But why are so many ready, even eager, to be governed by fears? The music historian and cultural critic Greil Marcus thinks the mere fact of there being a Black president has driven some of us over the edge.

... when you look at the murder of Trayvon Martin, when you look at the murder of Michael Brown, when you look at those situations, it’s not unrelated to Obama being president, but it’s more the way in which the country has reframed itself or rewritten itself since his election, with all kinds of people saying to themselves, maybe never putting it into words, just feeling it, “There’s a fucking n--er in the White House? Well fuck you, n--er, whoever you are.” And an inchoate loathing and hatred that seeks out its targets.

I’m not a psychiatrist, I haven’t sat down and interviewed George Zimmerman or the cop who shot Michael Brown, I don’t know what their motives are, I don’t know what kind of people they are, what kind of childhood traumas they have experienced. But I don’t think it’s nuts that in a certain way, when that cop killed Michael Brown, and when George Zimmerman killed Trayvon Martin, they were killing Barack Obama. ...

Sometimes my fellow citizens scare me. That seems an appropriate fear.

Tuesday, October 14, 2014

Evidence that this is a strange country


This chart, from Vox, illustrates a paradox. Thanks to the Supremes deciding not to engage with the rapidly expanding set of legal decisions allowing same-sex marriage in state after state, there are now 8 states where LGBT people can legally get married -- but where you can then be fired for being gay.

Those states are in white on the map: Idaho, Indiana, North Carolina, Oklahoma, Pennsylvania, Utah, Virginia, and West Virginia.

More struggles ahead.

Monday, October 13, 2014

A long struggle for both autonomy and inclusion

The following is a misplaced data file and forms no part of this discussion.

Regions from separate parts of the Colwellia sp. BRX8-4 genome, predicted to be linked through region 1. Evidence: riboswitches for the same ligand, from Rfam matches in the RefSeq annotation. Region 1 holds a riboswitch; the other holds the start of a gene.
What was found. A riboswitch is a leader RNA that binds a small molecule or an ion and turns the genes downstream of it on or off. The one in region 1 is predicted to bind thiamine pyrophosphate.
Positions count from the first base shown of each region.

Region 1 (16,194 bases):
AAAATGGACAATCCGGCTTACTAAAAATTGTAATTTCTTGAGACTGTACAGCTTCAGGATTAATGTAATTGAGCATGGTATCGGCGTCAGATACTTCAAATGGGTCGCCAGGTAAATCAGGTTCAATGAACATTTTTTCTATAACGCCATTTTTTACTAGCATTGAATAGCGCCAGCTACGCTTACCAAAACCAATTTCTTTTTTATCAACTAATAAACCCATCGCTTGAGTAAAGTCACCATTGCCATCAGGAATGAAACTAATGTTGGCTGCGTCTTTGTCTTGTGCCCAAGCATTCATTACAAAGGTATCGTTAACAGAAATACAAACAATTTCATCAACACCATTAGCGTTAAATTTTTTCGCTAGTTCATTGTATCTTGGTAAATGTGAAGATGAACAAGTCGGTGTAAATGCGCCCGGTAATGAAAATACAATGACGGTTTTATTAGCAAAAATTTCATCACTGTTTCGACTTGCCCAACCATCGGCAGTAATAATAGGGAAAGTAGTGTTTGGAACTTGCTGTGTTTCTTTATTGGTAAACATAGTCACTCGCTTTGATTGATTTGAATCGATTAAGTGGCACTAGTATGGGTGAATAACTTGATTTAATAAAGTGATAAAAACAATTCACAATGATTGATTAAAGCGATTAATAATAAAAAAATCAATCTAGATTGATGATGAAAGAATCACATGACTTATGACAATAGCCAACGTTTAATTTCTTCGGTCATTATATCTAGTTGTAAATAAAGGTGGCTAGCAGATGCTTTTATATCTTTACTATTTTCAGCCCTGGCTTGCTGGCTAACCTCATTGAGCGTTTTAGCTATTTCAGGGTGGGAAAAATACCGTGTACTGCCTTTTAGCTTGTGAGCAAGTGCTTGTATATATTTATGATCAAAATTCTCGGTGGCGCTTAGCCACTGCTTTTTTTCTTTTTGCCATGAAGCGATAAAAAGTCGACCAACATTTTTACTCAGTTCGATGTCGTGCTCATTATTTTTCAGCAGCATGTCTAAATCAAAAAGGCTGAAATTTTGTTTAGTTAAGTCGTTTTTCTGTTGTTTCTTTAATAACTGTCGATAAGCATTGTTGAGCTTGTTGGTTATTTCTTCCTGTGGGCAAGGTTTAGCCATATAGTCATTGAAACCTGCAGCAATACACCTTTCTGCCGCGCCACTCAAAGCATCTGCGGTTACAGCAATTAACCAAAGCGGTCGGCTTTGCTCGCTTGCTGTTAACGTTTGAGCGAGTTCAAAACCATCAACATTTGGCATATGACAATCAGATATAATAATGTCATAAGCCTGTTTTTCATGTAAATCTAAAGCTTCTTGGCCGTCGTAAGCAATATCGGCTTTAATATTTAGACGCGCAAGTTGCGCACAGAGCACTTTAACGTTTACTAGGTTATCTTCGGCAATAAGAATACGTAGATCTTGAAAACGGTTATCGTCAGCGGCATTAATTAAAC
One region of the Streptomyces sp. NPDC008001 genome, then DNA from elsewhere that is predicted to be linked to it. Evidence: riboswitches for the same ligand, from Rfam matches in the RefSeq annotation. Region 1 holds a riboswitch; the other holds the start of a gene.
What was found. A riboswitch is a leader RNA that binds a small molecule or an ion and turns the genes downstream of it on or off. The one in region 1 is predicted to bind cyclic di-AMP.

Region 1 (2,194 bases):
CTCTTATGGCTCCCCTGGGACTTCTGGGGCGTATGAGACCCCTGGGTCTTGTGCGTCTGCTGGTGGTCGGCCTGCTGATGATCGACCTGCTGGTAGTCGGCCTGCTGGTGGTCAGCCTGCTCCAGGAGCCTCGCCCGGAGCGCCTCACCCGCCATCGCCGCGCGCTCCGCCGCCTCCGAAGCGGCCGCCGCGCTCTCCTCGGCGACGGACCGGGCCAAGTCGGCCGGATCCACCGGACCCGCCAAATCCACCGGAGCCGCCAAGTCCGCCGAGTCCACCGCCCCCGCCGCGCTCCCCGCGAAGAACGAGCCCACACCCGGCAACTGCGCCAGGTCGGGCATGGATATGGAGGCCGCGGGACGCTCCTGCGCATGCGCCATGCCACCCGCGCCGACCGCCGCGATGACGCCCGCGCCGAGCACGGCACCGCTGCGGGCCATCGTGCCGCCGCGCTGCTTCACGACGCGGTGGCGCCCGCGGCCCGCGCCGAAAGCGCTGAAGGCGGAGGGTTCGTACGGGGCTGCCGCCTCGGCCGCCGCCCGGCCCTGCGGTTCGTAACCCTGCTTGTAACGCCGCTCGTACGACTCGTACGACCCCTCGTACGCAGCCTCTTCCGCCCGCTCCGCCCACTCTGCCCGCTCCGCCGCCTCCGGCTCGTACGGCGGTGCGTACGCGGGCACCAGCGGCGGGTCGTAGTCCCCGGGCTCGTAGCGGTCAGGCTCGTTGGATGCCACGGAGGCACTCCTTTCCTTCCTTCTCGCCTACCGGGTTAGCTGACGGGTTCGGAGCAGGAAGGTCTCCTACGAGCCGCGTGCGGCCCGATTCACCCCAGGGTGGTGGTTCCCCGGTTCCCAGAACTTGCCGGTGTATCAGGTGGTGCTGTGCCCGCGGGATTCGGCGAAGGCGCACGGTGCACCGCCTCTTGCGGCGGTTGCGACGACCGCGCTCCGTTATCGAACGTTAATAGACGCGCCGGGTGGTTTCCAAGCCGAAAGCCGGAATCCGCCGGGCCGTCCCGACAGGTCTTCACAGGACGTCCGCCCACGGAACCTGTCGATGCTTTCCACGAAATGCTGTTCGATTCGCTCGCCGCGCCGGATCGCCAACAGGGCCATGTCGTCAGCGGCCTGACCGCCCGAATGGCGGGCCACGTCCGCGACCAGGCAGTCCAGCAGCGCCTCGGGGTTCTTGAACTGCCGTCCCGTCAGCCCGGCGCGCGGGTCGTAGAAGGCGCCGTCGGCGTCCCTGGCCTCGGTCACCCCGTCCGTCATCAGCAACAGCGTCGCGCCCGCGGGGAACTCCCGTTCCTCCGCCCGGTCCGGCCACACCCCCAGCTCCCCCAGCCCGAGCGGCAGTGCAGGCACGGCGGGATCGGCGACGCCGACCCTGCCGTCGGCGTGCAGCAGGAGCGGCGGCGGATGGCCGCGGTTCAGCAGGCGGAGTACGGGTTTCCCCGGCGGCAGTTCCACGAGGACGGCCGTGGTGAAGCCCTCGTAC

On this Indigenous People's Day (aka Columbus Day) it seems right to quote some observations from the descendants of original inhabitants from the Indian Pueblo Cultural Center in Albuquerque.

Their effort to preserve cultural and legal autonomy is summarized in this statement:

Sovereignty continues to be challenged and yet is sustained in spite of challenges from governments, agencies and individuals.

In 1924, a Citizenship Act finally made the people of the Pueblos into citizens of the United States.

Not all Indian people viewed citizenship as a something wonderful. Their experience in dealing with Washington and the states did not give them much confidence in government or desire to participate in it. Some feared they would have to give up their own sovereignty. Some feared this would open up taxing for their lands.

"United States citizenship is just another way of absorbing us and destroying our customs and our government. We had our citizenship ... Our citizenship is with our nations."

The state of New Mexico didn't actually treat native residents as full citizens until after losing a court case brought by a native veteran of World War II in 1948. Until then, the Pueblo people were considered merely "Indians not taxed" and denied the right to vote.